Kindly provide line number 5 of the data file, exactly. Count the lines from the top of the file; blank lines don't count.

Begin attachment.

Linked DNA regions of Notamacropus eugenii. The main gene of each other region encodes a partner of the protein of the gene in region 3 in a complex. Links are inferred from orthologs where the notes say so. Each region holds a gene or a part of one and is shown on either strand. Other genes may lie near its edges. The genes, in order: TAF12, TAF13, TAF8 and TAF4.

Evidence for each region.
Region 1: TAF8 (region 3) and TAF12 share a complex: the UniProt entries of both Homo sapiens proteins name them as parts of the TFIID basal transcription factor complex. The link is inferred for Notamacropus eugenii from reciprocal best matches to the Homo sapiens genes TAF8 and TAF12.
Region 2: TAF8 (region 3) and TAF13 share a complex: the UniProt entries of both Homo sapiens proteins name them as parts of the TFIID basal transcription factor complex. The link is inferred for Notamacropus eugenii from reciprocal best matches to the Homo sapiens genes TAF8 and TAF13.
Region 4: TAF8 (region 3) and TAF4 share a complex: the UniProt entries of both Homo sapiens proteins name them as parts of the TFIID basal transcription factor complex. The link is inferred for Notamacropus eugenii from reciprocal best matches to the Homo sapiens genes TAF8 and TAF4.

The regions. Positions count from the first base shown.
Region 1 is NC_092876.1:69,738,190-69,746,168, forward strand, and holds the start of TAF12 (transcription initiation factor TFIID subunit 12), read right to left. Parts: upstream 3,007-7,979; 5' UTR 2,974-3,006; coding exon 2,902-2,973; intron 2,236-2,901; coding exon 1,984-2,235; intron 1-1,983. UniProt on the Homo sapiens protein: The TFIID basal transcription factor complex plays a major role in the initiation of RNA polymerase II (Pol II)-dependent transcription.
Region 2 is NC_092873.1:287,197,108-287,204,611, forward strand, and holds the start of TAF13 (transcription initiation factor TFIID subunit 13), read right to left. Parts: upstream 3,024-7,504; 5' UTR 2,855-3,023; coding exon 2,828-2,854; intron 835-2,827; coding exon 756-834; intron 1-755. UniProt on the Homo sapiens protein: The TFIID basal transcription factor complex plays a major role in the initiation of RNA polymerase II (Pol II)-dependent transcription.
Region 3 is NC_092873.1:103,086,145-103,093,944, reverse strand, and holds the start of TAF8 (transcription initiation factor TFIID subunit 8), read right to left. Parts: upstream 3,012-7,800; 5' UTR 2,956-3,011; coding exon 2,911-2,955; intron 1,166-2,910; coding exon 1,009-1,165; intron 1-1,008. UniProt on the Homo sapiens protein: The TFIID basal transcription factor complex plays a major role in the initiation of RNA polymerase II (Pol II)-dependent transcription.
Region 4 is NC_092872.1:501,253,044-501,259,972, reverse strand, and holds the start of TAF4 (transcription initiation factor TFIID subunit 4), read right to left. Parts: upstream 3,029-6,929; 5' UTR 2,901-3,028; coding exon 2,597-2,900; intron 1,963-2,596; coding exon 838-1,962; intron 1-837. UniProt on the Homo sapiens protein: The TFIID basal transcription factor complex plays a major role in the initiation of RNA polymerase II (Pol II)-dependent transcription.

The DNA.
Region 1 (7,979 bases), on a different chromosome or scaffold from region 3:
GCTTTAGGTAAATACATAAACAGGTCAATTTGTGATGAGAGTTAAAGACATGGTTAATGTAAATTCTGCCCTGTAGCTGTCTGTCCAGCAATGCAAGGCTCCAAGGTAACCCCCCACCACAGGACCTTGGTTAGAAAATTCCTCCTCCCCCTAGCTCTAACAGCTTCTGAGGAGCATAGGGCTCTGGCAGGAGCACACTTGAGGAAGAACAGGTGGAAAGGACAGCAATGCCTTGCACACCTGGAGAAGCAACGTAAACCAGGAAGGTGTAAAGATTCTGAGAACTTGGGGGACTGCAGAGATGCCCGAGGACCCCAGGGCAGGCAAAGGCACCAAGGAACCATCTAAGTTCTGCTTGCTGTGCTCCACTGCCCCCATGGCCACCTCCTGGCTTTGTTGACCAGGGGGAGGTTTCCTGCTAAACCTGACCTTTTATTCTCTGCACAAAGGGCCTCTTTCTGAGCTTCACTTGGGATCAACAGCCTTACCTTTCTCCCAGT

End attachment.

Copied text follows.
Region 4: TAF8 (region 3) and TAF4 share a complex: the UniProt entries of both Homo sapiens proteins name them as parts of the TFIID basal transcription factor complex. The link is inferred for Notamacropus eugenii from reciprocal best matches to the Homo sapiens genes TAF8 and TAF4.